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A look at the shareholders of CrossFirst Bankshares, Inc. (NASDAQ:CFB) can tell us which group is most powerful. Generally speaking, as a company grows, institutions will increase their ownership. Conversely, insiders often decrease their ownership over time. I generally like to see some degree of insider ownership, even if only a little. As Nassim Nicholas Taleb said, 'Don’t tell me what you think, tell me what you have in your portfolio.
With a market capitalization of US$742m, CrossFirst Bankshares is a small cap stock, so it might not be well known by many institutional investors. In the chart below, we can see that institutions own shares in the company. We can zoom in on the different ownership groups, to learn more about CrossFirst Bankshares.
What Does The Institutional Ownership Tell Us About CrossFirst Bankshares?
Institutional investors commonly compare their own returns to the returns of a commonly followed index. So they generally do consider buying larger companies that are included in the relevant benchmark index.
We can see that CrossFirst Bankshares does have institutional investors; and they hold a good portion of the company's stock. This implies the analysts working for those institutions have looked at the stock and they like it. But just like anyone else, they could be wrong. It is not uncommon to see a big share price drop if two large institutional investors try to sell out of a stock at the same time. So it is worth checking the past earnings trajectory of CrossFirst Bankshares, (below). Of course, keep in mind that there are other factors to consider, too.
CrossFirst Bankshares is not owned by hedge funds. Our data shows that T. Rowe Price Group, Inc. is the largest shareholder with 9.4% of shares outstanding. With 6.4% and 5.9% of the shares outstanding respectively, BlackRock, Inc. and First Security Bancorp are the second and third largest shareholders.
A closer look at our ownership figures suggests that the top 24 shareholders have a combined ownership of 50% implying that no single shareholder has a majority.
While studying institutional ownership for a company can add value to your research, it is also a good practice to research analyst recommendations to get a deeper understand of a stock's expected performance. There are a reasonable number of analysts covering the stock, so it might be useful to find out their aggregate view on the future.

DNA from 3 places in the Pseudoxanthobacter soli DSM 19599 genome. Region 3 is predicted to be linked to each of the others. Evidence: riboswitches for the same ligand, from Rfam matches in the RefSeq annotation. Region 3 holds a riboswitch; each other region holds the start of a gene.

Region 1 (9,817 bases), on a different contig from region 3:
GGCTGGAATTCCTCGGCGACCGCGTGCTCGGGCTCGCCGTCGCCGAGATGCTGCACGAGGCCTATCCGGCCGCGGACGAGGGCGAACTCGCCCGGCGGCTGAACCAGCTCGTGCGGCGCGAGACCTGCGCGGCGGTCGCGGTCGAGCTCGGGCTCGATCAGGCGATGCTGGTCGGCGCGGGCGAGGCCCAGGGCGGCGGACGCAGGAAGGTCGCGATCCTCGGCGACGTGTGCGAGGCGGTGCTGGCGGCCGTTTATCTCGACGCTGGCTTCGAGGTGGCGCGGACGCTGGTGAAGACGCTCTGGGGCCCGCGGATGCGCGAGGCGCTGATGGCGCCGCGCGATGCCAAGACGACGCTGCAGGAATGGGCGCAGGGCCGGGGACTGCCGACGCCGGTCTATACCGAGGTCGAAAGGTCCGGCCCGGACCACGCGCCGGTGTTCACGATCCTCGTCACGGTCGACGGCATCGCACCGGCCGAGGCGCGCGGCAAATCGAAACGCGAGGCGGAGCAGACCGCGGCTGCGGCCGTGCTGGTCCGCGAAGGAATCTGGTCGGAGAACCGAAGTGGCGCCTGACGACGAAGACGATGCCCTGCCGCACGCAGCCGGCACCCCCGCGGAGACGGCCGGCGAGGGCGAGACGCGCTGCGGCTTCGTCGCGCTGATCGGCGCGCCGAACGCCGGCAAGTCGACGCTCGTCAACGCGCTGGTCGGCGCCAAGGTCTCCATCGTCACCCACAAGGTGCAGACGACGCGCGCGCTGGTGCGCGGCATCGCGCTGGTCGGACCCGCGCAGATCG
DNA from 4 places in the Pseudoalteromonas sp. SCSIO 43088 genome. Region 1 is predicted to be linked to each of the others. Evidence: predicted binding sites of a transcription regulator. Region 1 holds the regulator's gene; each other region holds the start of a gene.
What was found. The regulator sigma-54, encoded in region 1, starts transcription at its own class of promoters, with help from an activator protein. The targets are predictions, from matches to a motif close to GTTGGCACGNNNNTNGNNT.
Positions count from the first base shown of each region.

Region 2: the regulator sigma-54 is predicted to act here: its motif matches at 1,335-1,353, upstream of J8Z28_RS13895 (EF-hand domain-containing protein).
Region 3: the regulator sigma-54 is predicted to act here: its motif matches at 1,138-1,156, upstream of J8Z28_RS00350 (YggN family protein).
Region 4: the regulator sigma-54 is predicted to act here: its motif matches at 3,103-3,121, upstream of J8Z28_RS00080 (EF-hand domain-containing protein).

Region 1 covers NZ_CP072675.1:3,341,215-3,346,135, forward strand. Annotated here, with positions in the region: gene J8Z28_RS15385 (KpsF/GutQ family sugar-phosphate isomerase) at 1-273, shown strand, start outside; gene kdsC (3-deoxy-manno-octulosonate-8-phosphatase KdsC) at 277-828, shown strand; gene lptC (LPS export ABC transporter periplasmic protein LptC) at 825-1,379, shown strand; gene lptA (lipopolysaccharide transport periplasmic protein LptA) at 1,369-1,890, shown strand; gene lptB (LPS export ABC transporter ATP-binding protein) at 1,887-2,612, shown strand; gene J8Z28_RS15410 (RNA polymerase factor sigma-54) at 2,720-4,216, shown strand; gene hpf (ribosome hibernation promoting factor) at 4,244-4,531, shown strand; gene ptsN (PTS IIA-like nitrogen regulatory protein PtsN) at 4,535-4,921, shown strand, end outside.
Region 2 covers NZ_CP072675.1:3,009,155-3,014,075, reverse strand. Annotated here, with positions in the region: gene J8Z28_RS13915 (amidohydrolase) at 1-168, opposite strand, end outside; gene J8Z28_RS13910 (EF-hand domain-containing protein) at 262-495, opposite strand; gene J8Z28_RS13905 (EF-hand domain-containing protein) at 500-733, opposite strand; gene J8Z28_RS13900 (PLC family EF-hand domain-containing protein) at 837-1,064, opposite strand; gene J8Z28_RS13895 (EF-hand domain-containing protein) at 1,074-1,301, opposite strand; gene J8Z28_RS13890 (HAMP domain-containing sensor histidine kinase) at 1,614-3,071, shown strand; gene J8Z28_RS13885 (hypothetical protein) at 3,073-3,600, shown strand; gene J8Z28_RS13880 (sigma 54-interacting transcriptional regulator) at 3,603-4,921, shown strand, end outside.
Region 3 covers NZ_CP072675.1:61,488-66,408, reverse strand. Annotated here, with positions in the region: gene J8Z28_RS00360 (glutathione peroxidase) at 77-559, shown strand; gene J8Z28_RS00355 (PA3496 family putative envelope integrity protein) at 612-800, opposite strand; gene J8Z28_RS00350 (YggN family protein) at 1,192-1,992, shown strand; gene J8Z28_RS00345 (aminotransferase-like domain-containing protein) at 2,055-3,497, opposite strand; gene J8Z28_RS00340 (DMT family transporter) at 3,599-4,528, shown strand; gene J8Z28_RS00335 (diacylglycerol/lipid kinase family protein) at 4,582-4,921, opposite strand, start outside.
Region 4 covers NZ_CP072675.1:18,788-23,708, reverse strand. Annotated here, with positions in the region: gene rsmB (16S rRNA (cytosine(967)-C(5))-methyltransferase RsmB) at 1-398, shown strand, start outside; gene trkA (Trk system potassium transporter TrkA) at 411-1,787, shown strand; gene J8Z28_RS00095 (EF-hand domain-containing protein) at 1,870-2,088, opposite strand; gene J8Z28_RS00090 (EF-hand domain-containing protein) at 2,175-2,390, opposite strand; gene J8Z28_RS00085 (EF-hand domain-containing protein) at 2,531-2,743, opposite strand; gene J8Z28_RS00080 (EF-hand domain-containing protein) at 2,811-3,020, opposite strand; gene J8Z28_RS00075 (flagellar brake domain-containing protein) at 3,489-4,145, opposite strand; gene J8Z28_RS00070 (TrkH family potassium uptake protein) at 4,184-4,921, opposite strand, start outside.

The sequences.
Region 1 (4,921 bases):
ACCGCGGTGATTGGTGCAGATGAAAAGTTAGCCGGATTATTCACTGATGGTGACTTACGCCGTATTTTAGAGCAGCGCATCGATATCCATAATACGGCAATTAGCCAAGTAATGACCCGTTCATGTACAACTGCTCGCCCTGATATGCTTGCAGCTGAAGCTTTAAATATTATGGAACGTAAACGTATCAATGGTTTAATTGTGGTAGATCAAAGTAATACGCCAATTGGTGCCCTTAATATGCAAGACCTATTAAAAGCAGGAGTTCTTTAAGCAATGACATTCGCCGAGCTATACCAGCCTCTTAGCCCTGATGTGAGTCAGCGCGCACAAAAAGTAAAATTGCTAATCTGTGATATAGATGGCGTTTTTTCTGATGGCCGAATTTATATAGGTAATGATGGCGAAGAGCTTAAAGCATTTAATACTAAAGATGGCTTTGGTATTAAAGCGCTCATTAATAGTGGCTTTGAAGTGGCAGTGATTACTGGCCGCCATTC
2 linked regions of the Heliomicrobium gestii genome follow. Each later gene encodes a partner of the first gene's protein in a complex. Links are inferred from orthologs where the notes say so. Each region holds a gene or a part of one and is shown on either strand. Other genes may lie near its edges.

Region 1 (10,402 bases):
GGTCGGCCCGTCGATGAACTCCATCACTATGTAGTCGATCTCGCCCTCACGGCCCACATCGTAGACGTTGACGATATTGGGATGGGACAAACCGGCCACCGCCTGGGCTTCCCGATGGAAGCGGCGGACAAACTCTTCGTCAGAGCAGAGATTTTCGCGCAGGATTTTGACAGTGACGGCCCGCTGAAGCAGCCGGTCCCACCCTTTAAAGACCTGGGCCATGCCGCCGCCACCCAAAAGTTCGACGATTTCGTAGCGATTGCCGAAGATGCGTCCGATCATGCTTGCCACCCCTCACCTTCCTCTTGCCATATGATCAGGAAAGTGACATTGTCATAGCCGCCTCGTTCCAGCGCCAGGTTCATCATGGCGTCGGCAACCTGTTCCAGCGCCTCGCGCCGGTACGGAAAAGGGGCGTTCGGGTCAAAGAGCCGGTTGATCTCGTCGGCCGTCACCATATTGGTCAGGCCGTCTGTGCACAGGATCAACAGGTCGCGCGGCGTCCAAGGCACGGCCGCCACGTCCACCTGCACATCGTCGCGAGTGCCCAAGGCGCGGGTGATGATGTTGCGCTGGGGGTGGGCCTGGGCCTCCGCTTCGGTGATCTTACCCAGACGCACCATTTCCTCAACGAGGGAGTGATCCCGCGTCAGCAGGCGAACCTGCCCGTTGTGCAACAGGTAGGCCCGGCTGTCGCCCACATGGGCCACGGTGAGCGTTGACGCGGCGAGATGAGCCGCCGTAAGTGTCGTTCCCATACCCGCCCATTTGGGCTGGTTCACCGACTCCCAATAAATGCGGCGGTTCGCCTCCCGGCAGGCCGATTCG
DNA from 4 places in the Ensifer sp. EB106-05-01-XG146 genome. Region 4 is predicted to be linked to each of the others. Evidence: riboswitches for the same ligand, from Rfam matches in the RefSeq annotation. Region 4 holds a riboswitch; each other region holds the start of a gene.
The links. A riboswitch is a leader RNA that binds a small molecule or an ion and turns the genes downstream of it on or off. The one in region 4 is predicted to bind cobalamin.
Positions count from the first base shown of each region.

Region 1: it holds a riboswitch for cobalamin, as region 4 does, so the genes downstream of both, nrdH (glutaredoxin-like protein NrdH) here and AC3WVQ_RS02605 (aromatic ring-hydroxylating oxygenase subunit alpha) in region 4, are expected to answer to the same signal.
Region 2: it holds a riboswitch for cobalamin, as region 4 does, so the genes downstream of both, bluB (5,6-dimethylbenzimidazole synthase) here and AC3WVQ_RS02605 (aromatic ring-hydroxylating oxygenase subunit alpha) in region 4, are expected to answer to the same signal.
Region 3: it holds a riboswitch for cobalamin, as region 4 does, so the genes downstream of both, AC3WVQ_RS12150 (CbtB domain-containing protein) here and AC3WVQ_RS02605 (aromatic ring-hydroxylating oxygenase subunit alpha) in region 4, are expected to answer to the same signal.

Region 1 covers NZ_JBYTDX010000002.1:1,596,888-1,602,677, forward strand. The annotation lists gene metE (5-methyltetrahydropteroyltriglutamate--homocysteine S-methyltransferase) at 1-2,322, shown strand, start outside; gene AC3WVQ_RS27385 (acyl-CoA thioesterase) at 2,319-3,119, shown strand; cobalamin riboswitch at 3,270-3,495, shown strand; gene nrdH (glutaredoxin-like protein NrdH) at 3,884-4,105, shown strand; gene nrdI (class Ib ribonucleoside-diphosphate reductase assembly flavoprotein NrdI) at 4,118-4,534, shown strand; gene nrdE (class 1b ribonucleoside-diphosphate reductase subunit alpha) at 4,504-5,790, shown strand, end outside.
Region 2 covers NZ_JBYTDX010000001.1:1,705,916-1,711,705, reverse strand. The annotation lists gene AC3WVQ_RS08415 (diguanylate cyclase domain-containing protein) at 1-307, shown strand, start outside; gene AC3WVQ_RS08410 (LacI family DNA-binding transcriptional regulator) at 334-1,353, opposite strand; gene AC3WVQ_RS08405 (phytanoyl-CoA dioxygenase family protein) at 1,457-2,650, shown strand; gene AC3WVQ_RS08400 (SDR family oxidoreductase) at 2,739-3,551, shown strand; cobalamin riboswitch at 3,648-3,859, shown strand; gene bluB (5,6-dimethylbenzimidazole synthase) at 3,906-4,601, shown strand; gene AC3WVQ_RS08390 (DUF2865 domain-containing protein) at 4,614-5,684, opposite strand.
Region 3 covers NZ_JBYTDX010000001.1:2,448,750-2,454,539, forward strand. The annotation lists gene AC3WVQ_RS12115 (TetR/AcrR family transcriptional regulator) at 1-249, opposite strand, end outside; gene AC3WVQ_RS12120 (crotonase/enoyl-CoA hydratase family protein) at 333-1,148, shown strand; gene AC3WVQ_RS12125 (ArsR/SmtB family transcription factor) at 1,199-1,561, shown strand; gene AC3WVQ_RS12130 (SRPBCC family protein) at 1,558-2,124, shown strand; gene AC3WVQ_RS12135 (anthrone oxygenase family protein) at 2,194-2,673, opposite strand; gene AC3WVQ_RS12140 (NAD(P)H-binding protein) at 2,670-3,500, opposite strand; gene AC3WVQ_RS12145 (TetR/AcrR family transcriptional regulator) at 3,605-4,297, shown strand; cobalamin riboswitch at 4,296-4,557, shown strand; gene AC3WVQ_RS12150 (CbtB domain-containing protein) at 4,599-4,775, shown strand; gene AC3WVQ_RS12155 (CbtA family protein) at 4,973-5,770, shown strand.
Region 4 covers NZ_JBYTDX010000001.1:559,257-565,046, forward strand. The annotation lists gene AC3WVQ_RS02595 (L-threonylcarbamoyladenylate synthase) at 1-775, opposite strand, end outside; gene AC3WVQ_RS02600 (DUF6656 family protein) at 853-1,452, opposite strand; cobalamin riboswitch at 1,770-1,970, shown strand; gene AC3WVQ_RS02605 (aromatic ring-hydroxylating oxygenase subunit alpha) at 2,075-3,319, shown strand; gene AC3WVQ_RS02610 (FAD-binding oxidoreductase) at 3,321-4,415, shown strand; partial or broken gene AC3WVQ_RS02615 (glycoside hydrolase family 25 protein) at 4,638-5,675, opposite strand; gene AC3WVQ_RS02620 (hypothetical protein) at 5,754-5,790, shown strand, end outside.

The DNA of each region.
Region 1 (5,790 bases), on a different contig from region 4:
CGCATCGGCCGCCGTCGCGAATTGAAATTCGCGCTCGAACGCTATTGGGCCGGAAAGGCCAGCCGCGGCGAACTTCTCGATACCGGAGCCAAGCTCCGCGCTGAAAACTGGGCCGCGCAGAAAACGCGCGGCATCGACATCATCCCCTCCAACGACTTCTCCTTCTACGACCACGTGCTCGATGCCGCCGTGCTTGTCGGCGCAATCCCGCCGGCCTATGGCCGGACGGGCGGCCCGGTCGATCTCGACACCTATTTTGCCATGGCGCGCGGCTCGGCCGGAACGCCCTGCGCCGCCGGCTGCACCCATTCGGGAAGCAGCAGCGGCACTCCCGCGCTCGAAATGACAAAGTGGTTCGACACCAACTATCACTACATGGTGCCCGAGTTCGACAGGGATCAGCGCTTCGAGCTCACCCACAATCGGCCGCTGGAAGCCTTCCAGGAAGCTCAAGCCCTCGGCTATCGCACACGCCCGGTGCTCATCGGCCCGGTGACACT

Insider Ownership Of CrossFirst Bankshares
While the precise definition of an insider can be subjective, almost everyone considers board members to be insiders. Company management run the business, but the CEO will answer to the board, even if he or she is a member of it.
Most consider insider ownership a positive because it can indicate the board is well aligned with other shareholders. However, on some occasions too much power is concentrated within this group.
I can report that insiders do own shares in CrossFirst Bankshares, Inc.. As individuals, the insiders collectively own US$43m worth of the US$742m company. Some would say this shows alignment of interests between shareholders and the board. But it might be worth checking if those insiders have been selling.
General Public Ownership
The general public holds a 40% stake in CrossFirst Bankshares. This size of ownership, while considerable, may not be enough to change company policy if the decision is not in sync with other large shareholders.
Private Company Ownership
We can see that Private Companies own 6.6%, of the shares on issue. It might be worth looking deeper into this. If related parties, such as insiders, have an interest in one of these private companies, that should be disclosed in the annual report. Private companies may also have a strategic interest in the company.
It's always worth thinking about the different groups who own shares in a company. But to understand CrossFirst Bankshares better, we need to consider many other factors. For example, we've discovered 1 warning sign for CrossFirst Bankshares that you should be aware of before investing here.
But ultimately it is the future, not the past, that will determine how well the owners of this business will do. Therefore we think it advisable to take a look at this free report showing whether analysts are predicting a brighter future.
NB: Figures in this article are calculated using data from the last twelve months, which refer to the 12-month period ending on the last date of the month the financial statement is dated. This may not be consistent with full year annual report figures.
This article by Simply Wall St is general in nature. It does not constitute a recommendation to buy or sell any stock, and does not take account of your objectives, or your financial situation. We aim to bring you long-term focused analysis driven by fundamental data. Note that our analysis may not factor in the latest price-sensitive company announcements or qualitative material. Simply Wall St has no position in any stocks mentioned.
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